by Goutham K
Estuaries can be defined as partially enclosed bodies of water found in the coastal areas, where the freshwater from rivers, lakes or streams mixes with the saline water from the ocean. Brackish water formed by the mixing of saline and freshwater is a peculiarity of estuaries. Estuaries are delicate ecosystems where diverse varieties of flora and fauna which are adapted to live in brackish water are seen. Moreover, many species rely on estuaries for food, breeding and various other purposes. Hence, they are considered living laboratories for bioscientists around the world.
Due to the geographical peculiarities of Kerala, with its long coastal stretch with numerous rivers draining to the sea is home to 27 different estuaries in its 589 Km coastline. Vembanad is the largest Estuary in the state followed by Ashtamudi, Korapuzha, Paravoor and Beypore. The estuarian ecosystem of Kerala is much important in the context of diverse and rare vegetation present in these geographical zones.
Mangroves are one of the most important species that are seen mostly in the estuarine regions. Due to their salt-tolerant nature, mangroves of Kerala are usually situated in the coastal river mouths and estuaries. 18 different species of Mangroves are present in Kerala, among which Avicennia officinalis and Rhizophora mucronata are the dominant species whereas Ceriops tagal, Avicennia alba and Sonneratia alba are rare. Not only do mangroves provide better habitat structure to diverse vegetation, but also offers various ecosystem services such as protection of topsoil, coastal protection, nutrient cycling etc.
Apart from this, estuarine ecosystems in Kerala are also home to various rare aquatic fauna. The abundant distribution of zooplanktons in these ecosystems plays a pivotal role in maintaining the balance of marine food chains. Zooplanktons are the intermediate link between Phytoplanktons and fishes in the marine food chain. According to the latest study conducted by a group of researchers from the Kerala University of Fisheries and Ocean Studies (KUFOS), Kochi, 90 different fish species belonging to 17 orders and 48 species were reported to be found in the estuarine ecosystem of Vembanad estuary, the largest in Kerala. This figure points out a steep 40% decrease in fauna diversity compared to the figures of the 1980s. Similarly, the Kadalundi estuary in the state reported the presence of 34 different fish species of 24 families belonging to 8 orders. Likewise, each of the 27 estuaries in the state is home to varied aquatic species and vegetation that are of high ecological significance.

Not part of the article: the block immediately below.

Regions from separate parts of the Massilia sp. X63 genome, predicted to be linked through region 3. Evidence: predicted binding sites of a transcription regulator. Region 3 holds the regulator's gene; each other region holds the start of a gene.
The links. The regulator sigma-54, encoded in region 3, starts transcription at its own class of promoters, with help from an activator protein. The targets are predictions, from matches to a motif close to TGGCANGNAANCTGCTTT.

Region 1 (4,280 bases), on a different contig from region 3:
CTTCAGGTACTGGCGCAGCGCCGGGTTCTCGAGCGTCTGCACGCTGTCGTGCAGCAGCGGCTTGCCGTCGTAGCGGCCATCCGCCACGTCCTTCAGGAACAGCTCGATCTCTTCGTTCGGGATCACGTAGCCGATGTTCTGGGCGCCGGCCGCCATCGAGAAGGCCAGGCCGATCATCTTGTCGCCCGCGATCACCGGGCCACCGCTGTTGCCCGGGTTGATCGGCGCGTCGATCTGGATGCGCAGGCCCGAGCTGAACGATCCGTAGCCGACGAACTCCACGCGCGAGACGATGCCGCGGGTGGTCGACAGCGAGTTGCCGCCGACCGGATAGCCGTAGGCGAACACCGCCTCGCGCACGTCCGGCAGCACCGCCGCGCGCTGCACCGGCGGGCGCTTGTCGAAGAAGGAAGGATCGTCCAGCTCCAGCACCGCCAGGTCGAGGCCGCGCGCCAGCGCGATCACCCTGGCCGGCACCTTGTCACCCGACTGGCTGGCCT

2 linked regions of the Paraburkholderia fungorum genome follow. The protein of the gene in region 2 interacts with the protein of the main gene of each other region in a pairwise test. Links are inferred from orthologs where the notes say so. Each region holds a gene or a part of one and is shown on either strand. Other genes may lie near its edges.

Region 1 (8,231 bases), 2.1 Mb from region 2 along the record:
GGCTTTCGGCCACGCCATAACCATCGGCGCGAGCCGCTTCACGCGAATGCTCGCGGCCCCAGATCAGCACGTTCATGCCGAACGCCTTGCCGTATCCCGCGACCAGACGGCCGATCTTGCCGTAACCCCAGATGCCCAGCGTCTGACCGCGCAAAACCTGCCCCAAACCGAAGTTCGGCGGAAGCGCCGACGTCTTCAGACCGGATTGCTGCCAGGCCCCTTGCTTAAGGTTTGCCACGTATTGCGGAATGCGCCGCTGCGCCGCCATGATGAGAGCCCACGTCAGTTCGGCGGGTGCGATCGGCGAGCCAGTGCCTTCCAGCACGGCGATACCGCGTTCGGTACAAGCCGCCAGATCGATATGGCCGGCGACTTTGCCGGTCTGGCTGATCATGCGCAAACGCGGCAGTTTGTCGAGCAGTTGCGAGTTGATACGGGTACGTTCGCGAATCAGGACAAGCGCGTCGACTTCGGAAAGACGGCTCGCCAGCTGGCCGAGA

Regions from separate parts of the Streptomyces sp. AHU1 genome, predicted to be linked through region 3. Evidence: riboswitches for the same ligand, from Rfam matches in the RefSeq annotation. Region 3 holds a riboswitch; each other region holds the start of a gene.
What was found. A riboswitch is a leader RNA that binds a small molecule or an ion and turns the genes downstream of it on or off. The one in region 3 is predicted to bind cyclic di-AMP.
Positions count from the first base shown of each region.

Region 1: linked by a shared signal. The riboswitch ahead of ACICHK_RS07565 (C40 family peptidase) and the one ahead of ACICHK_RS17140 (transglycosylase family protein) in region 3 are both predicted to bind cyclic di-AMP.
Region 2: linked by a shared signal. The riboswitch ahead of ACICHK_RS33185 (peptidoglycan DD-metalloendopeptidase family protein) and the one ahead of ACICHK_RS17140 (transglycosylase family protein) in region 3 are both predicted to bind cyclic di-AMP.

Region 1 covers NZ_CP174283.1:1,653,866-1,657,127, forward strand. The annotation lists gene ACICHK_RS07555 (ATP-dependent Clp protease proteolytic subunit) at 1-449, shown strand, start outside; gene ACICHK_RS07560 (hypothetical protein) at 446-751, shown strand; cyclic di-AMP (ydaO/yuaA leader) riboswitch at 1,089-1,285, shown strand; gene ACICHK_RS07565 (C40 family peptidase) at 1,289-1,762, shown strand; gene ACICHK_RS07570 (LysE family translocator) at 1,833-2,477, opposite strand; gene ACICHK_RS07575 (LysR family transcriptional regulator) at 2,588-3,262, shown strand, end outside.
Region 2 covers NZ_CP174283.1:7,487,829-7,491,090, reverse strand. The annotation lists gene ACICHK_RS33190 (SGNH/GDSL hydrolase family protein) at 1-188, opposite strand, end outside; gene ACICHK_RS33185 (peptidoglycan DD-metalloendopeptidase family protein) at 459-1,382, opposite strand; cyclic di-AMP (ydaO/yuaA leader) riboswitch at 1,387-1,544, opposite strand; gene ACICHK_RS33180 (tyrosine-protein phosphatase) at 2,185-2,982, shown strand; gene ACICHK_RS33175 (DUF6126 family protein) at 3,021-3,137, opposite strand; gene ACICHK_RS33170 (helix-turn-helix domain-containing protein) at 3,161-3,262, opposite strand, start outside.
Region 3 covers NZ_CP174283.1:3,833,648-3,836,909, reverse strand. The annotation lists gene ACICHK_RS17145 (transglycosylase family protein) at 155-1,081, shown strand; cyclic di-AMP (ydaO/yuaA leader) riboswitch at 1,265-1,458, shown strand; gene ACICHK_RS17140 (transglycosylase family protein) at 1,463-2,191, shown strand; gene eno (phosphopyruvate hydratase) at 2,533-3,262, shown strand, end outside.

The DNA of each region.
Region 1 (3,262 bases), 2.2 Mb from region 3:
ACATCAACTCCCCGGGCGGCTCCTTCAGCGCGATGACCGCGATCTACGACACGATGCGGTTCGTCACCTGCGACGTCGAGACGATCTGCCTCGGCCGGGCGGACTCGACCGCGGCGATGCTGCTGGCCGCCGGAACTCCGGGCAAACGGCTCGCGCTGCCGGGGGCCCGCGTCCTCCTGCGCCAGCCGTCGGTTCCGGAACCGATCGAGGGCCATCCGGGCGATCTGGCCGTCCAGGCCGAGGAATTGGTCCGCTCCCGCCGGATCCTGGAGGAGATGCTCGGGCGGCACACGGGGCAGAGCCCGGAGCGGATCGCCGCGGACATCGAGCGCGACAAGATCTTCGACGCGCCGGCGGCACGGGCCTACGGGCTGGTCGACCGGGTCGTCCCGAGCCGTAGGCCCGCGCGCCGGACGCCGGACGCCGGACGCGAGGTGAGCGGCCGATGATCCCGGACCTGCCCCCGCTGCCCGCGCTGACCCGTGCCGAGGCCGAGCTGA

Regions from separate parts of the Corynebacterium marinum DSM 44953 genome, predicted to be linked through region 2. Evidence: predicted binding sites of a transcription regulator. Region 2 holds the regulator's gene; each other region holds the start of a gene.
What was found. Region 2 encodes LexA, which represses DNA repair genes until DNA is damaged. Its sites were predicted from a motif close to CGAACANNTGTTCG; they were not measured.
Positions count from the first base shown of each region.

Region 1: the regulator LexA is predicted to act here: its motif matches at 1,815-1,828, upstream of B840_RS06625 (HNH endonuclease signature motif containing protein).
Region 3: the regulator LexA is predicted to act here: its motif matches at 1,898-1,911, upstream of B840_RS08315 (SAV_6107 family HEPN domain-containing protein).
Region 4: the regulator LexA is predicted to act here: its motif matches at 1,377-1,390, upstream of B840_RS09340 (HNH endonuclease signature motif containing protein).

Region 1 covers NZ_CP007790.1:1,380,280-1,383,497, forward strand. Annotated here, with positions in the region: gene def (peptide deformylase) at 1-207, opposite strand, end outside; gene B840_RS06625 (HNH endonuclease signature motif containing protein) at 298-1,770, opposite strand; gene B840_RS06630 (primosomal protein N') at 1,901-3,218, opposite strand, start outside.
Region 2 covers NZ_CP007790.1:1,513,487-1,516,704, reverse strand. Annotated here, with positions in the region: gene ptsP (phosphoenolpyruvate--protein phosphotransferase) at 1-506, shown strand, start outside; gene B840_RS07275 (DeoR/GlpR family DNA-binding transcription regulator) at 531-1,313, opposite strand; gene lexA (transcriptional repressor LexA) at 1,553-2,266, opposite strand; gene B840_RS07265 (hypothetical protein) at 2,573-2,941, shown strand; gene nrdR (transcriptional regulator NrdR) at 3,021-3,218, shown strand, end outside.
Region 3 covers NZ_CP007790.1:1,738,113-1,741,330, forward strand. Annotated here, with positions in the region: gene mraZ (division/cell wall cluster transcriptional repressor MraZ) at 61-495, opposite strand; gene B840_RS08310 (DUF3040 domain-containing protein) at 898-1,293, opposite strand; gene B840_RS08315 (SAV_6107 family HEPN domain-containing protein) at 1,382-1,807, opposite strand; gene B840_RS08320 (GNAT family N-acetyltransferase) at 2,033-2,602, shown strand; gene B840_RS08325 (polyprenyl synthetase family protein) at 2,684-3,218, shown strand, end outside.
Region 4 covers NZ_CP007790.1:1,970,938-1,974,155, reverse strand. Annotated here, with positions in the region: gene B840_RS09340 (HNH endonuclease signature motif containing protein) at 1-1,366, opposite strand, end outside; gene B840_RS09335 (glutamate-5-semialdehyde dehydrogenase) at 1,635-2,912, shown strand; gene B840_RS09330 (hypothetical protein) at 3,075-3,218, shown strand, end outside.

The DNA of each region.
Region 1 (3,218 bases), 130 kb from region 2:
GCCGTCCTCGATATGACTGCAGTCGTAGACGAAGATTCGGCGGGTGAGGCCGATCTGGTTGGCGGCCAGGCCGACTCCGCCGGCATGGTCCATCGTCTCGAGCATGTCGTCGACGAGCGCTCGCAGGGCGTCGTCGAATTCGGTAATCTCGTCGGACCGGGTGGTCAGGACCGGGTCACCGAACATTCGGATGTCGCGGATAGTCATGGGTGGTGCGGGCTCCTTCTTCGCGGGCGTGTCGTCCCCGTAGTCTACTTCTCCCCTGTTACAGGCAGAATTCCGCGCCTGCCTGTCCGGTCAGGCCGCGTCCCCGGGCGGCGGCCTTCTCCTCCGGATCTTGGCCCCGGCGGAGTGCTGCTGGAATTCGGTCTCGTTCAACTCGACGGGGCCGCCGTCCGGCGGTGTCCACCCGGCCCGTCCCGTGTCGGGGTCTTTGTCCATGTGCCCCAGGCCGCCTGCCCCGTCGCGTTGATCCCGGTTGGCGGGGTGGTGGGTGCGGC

Similarly, due to the delicate ecological system in the estuaries, its nearby areas are suitable habitats for various traditional and migratory birds. Kumarakom and Kadalundi bird sanctuaries which are close to Vembanad and Kadalundi estuaries respectively are concrete examples of this. 170 different species of birds have been observed to date in the Kadalundi sanctuary whereas the Kumarakom sanctuary has the presence of local birds like waterfowl, koel, owl, egret, heron, cormorant, moorhen, darter, and brahminy kite, as well as the migratory gull, teal, tern, flycatcher etc. many migratory birds from Serbia, The Himalayas, reach here during seasons.
Some of the estuaries in Kerala are also famous tourist destinations due to their aesthetic importance. The Ashtamudi estuary and lake is one of the most visited destinations in the state along with the Vembanad lake and estuary. Backwaters coming from these locations are one of the unique specialities of Kerala tourism. Moreover, these estuaries contribute highly to the livelihood and economy of local communities residing in proximity due to the abundant resources present here. But aftereffects some anthropological interventions in these estuarine habitats like change in shoreline, sedimentation, improper engineering constructions etc. are causing the estuaries to shrunk, both geographically and biologically. According to a recently published report, the Vembanad estuary is shrinking by an area of 0.288 square km per year which is concerning from an ecological point of view. The Paravur estuary, which faced a shrunk in flood plain deposit from 4.95 to 2.12 km square as a consequence of land-use changes is another example of the same. Moreover, the ecological diversity and environmental degradation of the ecosystem is another example of the threats faced by estuaries of Kerala.